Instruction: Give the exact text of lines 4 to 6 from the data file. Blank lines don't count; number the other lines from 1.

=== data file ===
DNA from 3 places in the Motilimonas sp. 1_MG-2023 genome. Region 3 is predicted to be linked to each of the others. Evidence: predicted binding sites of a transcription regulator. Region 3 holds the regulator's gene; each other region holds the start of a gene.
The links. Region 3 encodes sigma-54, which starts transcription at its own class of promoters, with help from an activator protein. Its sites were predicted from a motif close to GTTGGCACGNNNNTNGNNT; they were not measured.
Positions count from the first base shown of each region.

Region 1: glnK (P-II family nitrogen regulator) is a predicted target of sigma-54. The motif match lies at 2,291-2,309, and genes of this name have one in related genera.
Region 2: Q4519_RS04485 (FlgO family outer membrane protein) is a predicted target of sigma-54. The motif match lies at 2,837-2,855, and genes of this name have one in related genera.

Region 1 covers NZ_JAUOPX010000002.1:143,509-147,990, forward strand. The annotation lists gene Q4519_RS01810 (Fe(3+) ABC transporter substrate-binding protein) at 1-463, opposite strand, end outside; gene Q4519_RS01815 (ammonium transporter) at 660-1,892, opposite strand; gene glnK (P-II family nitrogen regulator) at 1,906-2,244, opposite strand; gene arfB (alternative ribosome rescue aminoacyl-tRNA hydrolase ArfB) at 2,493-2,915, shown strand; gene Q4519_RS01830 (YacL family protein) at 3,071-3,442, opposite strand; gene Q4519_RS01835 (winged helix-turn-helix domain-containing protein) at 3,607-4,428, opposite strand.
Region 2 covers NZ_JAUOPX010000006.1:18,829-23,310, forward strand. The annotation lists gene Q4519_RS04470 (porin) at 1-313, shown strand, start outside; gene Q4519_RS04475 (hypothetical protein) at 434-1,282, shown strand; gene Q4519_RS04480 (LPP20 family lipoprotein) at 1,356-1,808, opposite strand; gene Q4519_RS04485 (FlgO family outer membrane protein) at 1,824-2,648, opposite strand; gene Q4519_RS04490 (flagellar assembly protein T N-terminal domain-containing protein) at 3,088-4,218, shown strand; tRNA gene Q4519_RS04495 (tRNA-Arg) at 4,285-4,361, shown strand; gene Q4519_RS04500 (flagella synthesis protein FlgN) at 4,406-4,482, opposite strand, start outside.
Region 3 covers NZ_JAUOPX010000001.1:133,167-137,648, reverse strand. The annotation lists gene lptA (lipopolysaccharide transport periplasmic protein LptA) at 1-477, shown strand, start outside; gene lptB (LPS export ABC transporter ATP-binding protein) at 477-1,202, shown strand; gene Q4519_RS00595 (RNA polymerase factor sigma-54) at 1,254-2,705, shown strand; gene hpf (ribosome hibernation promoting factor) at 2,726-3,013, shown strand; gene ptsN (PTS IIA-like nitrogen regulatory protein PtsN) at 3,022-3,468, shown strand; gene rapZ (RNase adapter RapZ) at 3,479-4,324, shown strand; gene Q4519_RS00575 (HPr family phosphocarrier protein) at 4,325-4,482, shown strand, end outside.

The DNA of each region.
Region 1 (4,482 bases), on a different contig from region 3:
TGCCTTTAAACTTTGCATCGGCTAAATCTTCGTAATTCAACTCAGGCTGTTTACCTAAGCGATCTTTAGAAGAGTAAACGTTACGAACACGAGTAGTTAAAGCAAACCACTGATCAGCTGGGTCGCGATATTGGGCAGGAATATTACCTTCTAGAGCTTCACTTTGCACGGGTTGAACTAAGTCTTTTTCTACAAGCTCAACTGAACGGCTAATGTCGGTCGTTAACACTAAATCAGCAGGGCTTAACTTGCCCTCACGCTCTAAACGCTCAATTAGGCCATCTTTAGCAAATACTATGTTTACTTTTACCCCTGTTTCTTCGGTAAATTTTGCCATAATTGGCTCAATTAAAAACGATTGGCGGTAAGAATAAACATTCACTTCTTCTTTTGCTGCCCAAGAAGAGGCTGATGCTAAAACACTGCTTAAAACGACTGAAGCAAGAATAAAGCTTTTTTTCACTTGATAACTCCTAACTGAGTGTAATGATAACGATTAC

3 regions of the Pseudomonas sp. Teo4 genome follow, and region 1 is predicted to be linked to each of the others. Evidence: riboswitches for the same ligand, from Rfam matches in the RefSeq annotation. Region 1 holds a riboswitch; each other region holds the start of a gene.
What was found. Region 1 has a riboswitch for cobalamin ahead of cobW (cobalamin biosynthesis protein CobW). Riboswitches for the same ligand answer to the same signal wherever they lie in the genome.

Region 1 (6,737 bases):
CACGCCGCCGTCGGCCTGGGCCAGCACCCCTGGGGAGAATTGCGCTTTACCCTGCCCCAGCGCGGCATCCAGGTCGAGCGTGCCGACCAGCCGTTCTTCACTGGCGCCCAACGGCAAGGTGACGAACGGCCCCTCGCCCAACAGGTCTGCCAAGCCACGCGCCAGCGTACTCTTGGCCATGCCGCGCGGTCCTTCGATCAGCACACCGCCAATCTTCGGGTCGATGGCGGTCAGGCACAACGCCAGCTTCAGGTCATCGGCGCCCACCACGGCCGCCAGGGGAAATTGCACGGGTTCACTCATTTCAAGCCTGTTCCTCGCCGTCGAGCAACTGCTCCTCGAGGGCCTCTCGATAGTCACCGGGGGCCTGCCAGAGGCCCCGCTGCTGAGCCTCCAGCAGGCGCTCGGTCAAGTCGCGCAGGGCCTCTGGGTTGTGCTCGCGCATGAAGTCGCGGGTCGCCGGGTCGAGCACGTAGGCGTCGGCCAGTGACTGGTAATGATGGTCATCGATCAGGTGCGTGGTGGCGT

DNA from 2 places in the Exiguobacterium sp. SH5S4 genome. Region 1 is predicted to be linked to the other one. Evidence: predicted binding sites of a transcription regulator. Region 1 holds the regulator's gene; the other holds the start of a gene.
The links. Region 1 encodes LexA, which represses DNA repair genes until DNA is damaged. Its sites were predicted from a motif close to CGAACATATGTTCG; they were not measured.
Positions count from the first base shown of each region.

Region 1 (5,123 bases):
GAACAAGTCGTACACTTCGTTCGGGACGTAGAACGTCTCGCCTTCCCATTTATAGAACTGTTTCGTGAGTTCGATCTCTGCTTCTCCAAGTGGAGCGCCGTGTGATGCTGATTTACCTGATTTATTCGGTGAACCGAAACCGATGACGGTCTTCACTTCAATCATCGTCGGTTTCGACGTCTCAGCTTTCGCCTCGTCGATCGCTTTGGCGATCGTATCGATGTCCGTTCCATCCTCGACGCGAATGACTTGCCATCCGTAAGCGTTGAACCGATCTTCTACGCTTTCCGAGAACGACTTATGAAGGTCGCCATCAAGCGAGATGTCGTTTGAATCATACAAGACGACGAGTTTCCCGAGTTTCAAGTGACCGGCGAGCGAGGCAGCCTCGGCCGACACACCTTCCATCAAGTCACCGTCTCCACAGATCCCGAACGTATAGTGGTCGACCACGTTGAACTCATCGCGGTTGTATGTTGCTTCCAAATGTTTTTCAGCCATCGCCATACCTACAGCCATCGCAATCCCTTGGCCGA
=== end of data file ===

Region 1: glnK (P-II family nitrogen regulator) is a predicted target of sigma-54. The motif match lies at 2,291-2,309, and genes of this name have one in related genera.
Region 2: Q4519_RS04485 (FlgO family outer membrane protein) is a predicted target of sigma-54. The motif match lies at 2,837-2,855, and genes of this name have one in related genera.

Region 1 covers NZ_JAUOPX010000002.1:143,509-147,990, forward strand. The annotation lists gene Q4519_RS01810 (Fe(3+) ABC transporter substrate-binding protein) at 1-463, opposite strand, end outside; gene Q4519_RS01815 (ammonium transporter) at 660-1,892, opposite strand; gene glnK (P-II family nitrogen regulator) at 1,906-2,244, opposite strand; gene arfB (alternative ribosome rescue aminoacyl-tRNA hydrolase ArfB) at 2,493-2,915, shown strand; gene Q4519_RS01830 (YacL family protein) at 3,071-3,442, opposite strand; gene Q4519_RS01835 (winged helix-turn-helix domain-containing protein) at 3,607-4,428, opposite strand.